German giants at war – Air Cargo News Exclusive

JUST as DHL and Lufthansa launch their new joint-venture airline, Air Cargo News can exclusively reveal that DHL is demanding US$75 million from Lufthansa for price-fixing and is allegedly taking airfreight away from the airline as the companies attempt to settle the dispute.

AS the heads of DHL and Lufthansa Cargo gathered at the press conference launch of their new joint-venture cargo airline Aerologic last week, a huge battle was continuing behind the scenes of the two companies that threatens to break out into all-out war.

Air Cargo News has learned that DHL is claiming US$75 million in a civil claim against Lufthansa for cartel price-fixing activity – a cartel that the airline blew the whistle on in return for certain immunities back in 2006. Lufthansa has, thus far, refused to meet DHL’s demands.

More astonishingly, sources within the companies allege that Lufthansa’s refusal to pay has led DHL to seek revenge by moving airfreight to other airlines.

Circumstantial evidence that LH Cargo freight volumes from DHL have dropped at a number of stations, appears to back up the allegations.

Lufthansa Cargo and Swiss International Airlines were named in an $85 million class action settlement in the US, from which the settlement amount was to be distributed between the claimants. Lufthansa agreed to settle by paying the $85 million in the US and $5.3 million in Canada. However, DHL has allegedly opted out of the class settlement and is pursuing its own claim.

The civil class action is run separately from the anti-trust criminal prosecutions and fines that have been levied against many other airlines.

Where this leaves the newly-born Aerologic is unclear. DHL Express was keen to point out that the battle was only between DHL Global Forwarding (DGF) and Lufthansa and did not affect their plans or operations of the new B777Fs. Yet, Lufthansa Cargo operates the aircraft at weekends and would partially rely on DGF to help fill the aircraft.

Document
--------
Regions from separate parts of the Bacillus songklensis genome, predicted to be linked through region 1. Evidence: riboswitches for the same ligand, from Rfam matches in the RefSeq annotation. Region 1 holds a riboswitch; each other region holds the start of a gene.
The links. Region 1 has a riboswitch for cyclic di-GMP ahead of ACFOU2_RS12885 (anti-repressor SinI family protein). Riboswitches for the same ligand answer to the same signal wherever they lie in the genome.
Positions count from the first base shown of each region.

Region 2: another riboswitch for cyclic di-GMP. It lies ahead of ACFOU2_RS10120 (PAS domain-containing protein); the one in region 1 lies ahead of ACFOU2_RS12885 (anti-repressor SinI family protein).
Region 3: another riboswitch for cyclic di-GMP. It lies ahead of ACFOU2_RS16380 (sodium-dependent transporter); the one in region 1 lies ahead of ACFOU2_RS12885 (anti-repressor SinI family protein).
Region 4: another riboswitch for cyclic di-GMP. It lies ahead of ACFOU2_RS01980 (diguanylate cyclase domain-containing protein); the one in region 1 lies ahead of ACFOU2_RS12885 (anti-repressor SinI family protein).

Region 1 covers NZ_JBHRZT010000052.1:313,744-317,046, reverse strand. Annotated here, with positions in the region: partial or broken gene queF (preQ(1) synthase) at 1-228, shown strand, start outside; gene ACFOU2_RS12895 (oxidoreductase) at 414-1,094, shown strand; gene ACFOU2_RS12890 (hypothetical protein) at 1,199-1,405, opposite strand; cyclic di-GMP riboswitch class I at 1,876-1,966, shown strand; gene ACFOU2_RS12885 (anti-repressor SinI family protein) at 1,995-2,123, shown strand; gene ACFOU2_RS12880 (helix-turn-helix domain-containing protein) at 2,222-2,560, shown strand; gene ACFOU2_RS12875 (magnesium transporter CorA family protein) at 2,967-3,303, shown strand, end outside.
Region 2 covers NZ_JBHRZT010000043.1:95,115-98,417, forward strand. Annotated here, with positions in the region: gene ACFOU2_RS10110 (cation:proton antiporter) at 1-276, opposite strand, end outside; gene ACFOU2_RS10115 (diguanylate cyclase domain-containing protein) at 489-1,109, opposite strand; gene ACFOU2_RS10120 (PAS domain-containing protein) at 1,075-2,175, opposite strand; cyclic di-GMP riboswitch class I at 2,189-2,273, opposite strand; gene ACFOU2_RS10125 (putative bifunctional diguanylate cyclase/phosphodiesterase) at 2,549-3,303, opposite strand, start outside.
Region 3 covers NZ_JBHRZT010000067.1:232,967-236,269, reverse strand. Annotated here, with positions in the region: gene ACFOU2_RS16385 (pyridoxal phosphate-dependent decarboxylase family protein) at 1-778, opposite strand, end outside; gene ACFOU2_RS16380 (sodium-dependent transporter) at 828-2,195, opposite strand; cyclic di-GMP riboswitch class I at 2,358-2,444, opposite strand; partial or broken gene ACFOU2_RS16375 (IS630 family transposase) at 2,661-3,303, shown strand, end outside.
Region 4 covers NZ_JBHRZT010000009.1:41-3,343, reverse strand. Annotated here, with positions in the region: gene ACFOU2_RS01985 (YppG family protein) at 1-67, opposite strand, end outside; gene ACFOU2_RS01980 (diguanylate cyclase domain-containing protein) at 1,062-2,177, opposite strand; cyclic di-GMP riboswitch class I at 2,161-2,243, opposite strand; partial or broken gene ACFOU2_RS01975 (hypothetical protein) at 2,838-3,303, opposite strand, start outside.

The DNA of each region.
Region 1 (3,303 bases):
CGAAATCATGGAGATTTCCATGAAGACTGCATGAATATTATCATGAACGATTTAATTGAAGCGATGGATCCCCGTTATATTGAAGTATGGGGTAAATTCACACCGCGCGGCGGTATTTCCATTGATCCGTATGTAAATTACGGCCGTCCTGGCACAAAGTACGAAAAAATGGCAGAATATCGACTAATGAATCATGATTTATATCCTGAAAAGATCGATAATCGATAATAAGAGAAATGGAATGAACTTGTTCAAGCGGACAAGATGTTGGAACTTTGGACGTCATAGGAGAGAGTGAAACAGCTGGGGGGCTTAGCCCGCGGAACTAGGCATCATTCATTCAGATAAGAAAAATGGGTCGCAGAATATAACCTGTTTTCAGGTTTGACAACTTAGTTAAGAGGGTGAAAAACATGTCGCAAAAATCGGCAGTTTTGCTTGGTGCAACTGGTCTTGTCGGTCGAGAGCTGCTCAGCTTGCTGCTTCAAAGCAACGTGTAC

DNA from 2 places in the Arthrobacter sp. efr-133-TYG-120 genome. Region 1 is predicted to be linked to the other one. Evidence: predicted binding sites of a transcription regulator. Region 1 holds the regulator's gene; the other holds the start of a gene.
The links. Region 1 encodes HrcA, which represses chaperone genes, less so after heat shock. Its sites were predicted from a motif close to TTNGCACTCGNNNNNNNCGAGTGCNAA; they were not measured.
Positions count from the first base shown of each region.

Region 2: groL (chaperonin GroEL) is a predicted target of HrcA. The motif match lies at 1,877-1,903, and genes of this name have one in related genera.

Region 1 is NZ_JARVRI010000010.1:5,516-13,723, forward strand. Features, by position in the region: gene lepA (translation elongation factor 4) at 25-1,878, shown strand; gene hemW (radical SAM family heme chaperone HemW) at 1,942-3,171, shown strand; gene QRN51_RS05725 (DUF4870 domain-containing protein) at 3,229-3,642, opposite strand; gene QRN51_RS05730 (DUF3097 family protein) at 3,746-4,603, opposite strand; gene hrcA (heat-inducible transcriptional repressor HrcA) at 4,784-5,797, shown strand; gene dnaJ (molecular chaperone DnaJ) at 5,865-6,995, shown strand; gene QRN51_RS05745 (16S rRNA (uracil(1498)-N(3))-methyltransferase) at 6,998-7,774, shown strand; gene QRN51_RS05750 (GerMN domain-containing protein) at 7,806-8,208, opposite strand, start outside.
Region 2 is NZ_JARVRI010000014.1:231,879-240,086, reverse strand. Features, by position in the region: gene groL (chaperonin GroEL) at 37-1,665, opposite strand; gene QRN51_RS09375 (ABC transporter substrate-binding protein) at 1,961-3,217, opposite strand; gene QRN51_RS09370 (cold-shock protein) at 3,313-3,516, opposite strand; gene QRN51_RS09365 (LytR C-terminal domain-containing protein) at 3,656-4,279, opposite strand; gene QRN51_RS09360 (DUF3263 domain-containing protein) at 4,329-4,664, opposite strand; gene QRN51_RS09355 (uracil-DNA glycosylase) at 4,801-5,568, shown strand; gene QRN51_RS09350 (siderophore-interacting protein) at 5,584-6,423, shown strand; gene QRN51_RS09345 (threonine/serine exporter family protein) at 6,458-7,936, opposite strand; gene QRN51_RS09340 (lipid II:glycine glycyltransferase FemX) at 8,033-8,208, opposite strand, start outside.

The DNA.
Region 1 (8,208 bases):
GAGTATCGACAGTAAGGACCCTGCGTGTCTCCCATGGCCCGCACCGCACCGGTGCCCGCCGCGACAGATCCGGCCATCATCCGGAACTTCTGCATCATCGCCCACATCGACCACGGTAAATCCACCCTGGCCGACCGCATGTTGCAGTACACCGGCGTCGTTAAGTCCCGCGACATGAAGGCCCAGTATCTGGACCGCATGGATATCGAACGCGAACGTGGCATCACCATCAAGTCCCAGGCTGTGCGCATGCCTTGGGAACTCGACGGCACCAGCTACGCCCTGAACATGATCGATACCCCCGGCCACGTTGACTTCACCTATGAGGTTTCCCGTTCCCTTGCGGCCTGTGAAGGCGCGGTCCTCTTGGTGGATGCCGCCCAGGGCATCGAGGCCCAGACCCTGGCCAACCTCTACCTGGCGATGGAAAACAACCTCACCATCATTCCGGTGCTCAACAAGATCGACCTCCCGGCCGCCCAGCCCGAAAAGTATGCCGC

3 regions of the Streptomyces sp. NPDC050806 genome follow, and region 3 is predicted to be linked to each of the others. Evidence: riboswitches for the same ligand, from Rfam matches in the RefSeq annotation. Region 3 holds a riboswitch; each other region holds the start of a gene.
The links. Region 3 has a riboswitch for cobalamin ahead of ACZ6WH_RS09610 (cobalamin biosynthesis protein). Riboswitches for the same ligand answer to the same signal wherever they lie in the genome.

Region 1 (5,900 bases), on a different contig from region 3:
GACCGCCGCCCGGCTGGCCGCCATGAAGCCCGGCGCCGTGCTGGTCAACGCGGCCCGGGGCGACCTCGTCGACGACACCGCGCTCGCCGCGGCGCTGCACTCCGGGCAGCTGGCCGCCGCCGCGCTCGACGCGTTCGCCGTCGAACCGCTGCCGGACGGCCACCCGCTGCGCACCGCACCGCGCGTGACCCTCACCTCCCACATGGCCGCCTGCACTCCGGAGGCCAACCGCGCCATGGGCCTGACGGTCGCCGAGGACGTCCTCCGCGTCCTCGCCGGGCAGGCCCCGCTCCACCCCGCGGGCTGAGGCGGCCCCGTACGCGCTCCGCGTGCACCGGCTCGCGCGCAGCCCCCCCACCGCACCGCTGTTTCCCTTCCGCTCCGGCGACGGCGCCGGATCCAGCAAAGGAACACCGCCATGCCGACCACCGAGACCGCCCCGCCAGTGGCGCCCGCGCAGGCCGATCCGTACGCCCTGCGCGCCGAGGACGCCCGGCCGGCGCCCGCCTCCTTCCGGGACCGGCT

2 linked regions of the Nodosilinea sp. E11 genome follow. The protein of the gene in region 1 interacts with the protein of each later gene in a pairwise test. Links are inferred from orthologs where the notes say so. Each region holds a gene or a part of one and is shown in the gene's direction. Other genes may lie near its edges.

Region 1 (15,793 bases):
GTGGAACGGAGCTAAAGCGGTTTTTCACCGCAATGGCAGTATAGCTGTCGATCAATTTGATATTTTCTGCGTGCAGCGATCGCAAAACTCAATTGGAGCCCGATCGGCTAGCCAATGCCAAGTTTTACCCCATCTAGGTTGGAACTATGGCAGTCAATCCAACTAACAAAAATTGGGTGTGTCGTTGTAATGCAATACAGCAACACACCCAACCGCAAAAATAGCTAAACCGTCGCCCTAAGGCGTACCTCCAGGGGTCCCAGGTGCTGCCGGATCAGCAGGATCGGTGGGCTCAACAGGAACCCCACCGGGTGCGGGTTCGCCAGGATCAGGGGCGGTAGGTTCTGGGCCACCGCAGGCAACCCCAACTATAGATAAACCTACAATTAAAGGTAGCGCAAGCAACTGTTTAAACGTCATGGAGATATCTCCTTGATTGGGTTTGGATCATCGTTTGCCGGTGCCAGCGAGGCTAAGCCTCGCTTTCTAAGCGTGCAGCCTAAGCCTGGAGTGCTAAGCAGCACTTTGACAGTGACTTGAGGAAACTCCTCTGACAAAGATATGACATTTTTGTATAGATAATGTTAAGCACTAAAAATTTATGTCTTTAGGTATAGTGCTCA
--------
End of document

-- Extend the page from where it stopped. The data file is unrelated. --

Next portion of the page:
Asked to confirm or deny the allegations, LH Cargo’s director communications, Nils Haupt, stated that: “Lufthansa Cargo is not commenting on any issues regarding the civil litigation in the US.”

DHL Global Forwarding communications was unable or unwilling to confirm or deny the allegations of a $75 million claim, despite numerous requests for a response. In addition, global head of airfreight, Michael Schaecher, was also unable to confirm or deny the allegations. Asked the direct question whether DHL was using other airlines at the expense of Lufthansa, he elected not to answer the question at that time.

A spokesperson for DHL Express told Air Cargo News that the conflict was “nothing to do with Express, we are not involved in the dispute”.

Howard J Sedran of lawyers Levin, Fishbein, Sedran & Berman, part of the settlement class counsel, was also unable to confirm or deny that DHL had opted out of the settlement. “I don’t believe that information is yet in the public domain,” he said.

For the full story see the 10 July issue of Air Cargo News

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